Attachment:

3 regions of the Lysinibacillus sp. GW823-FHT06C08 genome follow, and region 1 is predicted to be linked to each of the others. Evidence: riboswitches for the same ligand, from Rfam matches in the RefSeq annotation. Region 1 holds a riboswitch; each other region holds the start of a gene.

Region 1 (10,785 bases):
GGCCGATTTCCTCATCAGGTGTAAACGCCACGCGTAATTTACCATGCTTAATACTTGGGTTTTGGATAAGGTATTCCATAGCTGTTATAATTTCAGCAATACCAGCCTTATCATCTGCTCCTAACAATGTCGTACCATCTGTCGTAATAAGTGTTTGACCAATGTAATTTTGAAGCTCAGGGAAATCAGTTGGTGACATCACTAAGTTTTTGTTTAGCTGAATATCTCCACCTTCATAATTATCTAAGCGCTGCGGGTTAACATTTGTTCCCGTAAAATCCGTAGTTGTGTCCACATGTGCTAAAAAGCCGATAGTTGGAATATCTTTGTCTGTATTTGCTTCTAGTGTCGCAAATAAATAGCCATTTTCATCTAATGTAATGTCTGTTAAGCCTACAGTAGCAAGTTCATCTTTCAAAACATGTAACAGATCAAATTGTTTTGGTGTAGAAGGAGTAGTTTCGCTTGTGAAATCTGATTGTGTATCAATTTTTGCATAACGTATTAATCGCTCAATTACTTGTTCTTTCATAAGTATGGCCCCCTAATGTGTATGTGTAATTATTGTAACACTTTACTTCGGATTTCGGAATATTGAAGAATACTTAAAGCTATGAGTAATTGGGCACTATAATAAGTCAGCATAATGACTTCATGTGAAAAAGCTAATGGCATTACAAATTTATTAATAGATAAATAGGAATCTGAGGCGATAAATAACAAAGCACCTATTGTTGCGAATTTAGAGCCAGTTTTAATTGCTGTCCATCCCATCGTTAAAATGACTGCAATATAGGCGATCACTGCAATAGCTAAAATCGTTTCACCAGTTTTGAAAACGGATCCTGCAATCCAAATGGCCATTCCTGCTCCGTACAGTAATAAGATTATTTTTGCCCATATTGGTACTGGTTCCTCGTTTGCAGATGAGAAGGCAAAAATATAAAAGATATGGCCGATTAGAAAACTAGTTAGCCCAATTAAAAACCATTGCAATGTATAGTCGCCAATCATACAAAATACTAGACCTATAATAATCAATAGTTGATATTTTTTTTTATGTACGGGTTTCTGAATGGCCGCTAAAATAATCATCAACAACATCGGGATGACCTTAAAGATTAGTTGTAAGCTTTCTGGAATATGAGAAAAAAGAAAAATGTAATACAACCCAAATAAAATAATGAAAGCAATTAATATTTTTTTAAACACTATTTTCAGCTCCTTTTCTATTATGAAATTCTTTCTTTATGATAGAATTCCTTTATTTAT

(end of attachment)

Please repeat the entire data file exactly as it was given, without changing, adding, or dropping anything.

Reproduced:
3 regions of the Lysinibacillus sp. GW823-FHT06C08 genome follow, and region 1 is predicted to be linked to each of the others. Evidence: riboswitches for the same ligand, from Rfam matches in the RefSeq annotation. Region 1 holds a riboswitch; each other region holds the start of a gene.

Region 1 (10,785 bases):
GGCCGATTTCCTCATCAGGTGTAAACGCCACGCGTAATTTACCATGCTTAATACTTGGGTTTTGGATAAGGTATTCCATAGCTGTTATAATTTCAGCAATACCAGCCTTATCATCTGCTCCTAACAATGTCGTACCATCTGTCGTAATAAGTGTTTGACCAATGTAATTTTGAAGCTCAGGGAAATCAGTTGGTGACATCACTAAGTTTTTGTTTAGCTGAATATCTCCACCTTCATAATTATCTAAGCGCTGCGGGTTAACATTTGTTCCCGTAAAATCCGTAGTTGTGTCCACATGTGCTAAAAAGCCGATAGTTGGAATATCTTTGTCTGTATTTGCTTCTAGTGTCGCAAATAAATAGCCATTTTCATCTAATGTAATGTCTGTTAAGCCTACAGTAGCAAGTTCATCTTTCAAAACATGTAACAGATCAAATTGTTTTGGTGTAGAAGGAGTAGTTTCGCTTGTGAAATCTGATTGTGTATCAATTTTTGCATAACGTATTAATCGCTCAATTACTTGTTCTTTCATAAGTATGGCCCCCTAATGTGTATGTGTAATTATTGTAACACTTTACTTCGGATTTCGGAATATTGAAGAATACTTAAAGCTATGAGTAATTGGGCACTATAATAAGTCAGCATAATGACTTCATGTGAAAAAGCTAATGGCATTACAAATTTATTAATAGATAAATAGGAATCTGAGGCGATAAATAACAAAGCACCTATTGTTGCGAATTTAGAGCCAGTTTTAATTGCTGTCCATCCCATCGTTAAAATGACTGCAATATAGGCGATCACTGCAATAGCTAAAATCGTTTCACCAGTTTTGAAAACGGATCCTGCAATCCAAATGGCCATTCCTGCTCCGTACAGTAATAAGATTATTTTTGCCCATATTGGTACTGGTTCCTCGTTTGCAGATGAGAAGGCAAAAATATAAAAGATATGGCCGATTAGAAAACTAGTTAGCCCAATTAAAAACCATTGCAATGTATAGTCGCCAATCATACAAAATACTAGACCTATAATAATCAATAGTTGATATTTTTTTTTATGTACGGGTTTCTGAATGGCCGCTAAAATAATCATCAACAACATCGGGATGACCTTAAAGATTAGTTGTAAGCTTTCTGGAATATGAGAAAAAAGAAAAATGTAATACAACCCAAATAAAATAATGAAAGCAATTAATATTTTTTTAAACACTATTTTCAGCTCCTTTTCTATTATGAAATTCTTTCTTTATGATAGAATTCCTTTATTTAT